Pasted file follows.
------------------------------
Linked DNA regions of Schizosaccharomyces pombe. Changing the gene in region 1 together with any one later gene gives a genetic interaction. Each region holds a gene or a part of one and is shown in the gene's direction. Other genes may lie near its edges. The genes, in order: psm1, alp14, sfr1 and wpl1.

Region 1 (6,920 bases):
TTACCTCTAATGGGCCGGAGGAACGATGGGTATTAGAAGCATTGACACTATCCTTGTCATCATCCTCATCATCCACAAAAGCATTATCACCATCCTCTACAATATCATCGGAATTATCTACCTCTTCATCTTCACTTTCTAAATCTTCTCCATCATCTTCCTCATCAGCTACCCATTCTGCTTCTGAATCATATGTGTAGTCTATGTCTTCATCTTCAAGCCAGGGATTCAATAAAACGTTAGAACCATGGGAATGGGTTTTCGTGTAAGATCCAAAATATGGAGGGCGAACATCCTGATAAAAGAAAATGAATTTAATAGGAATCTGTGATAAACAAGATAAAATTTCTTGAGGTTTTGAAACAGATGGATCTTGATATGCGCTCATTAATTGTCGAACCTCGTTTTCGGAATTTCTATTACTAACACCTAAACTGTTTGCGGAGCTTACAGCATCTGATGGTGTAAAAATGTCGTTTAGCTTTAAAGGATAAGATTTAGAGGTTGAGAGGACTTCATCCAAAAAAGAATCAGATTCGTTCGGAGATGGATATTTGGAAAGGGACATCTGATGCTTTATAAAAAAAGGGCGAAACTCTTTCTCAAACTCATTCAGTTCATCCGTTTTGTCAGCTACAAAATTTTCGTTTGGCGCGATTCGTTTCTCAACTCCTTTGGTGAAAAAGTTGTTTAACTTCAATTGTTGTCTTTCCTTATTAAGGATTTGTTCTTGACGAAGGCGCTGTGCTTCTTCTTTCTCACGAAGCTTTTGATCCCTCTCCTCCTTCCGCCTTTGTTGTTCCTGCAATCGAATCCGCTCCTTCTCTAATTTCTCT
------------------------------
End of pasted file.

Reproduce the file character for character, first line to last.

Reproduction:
Linked DNA regions of Schizosaccharomyces pombe. Changing the gene in region 1 together with any one later gene gives a genetic interaction. Each region holds a gene or a part of one and is shown in the gene's direction. Other genes may lie near its edges. The genes, in order: psm1, alp14, sfr1 and wpl1.

Region 1 (6,920 bases):
TTACCTCTAATGGGCCGGAGGAACGATGGGTATTAGAAGCATTGACACTATCCTTGTCATCATCCTCATCATCCACAAAAGCATTATCACCATCCTCTACAATATCATCGGAATTATCTACCTCTTCATCTTCACTTTCTAAATCTTCTCCATCATCTTCCTCATCAGCTACCCATTCTGCTTCTGAATCATATGTGTAGTCTATGTCTTCATCTTCAAGCCAGGGATTCAATAAAACGTTAGAACCATGGGAATGGGTTTTCGTGTAAGATCCAAAATATGGAGGGCGAACATCCTGATAAAAGAAAATGAATTTAATAGGAATCTGTGATAAACAAGATAAAATTTCTTGAGGTTTTGAAACAGATGGATCTTGATATGCGCTCATTAATTGTCGAACCTCGTTTTCGGAATTTCTATTACTAACACCTAAACTGTTTGCGGAGCTTACAGCATCTGATGGTGTAAAAATGTCGTTTAGCTTTAAAGGATAAGATTTAGAGGTTGAGAGGACTTCATCCAAAAAAGAATCAGATTCGTTCGGAGATGGATATTTGGAAAGGGACATCTGATGCTTTATAAAAAAAGGGCGAAACTCTTTCTCAAACTCATTCAGTTCATCCGTTTTGTCAGCTACAAAATTTTCGTTTGGCGCGATTCGTTTCTCAACTCCTTTGGTGAAAAAGTTGTTTAACTTCAATTGTTGTCTTTCCTTATTAAGGATTTGTTCTTGACGAAGGCGCTGTGCTTCTTCTTTCTCACGAAGCTTTTGATCCCTCTCCTCCTTCCGCCTTTGTTGTTCCTGCAATCGAATCCGCTCCTTCTCTAATTTCTCT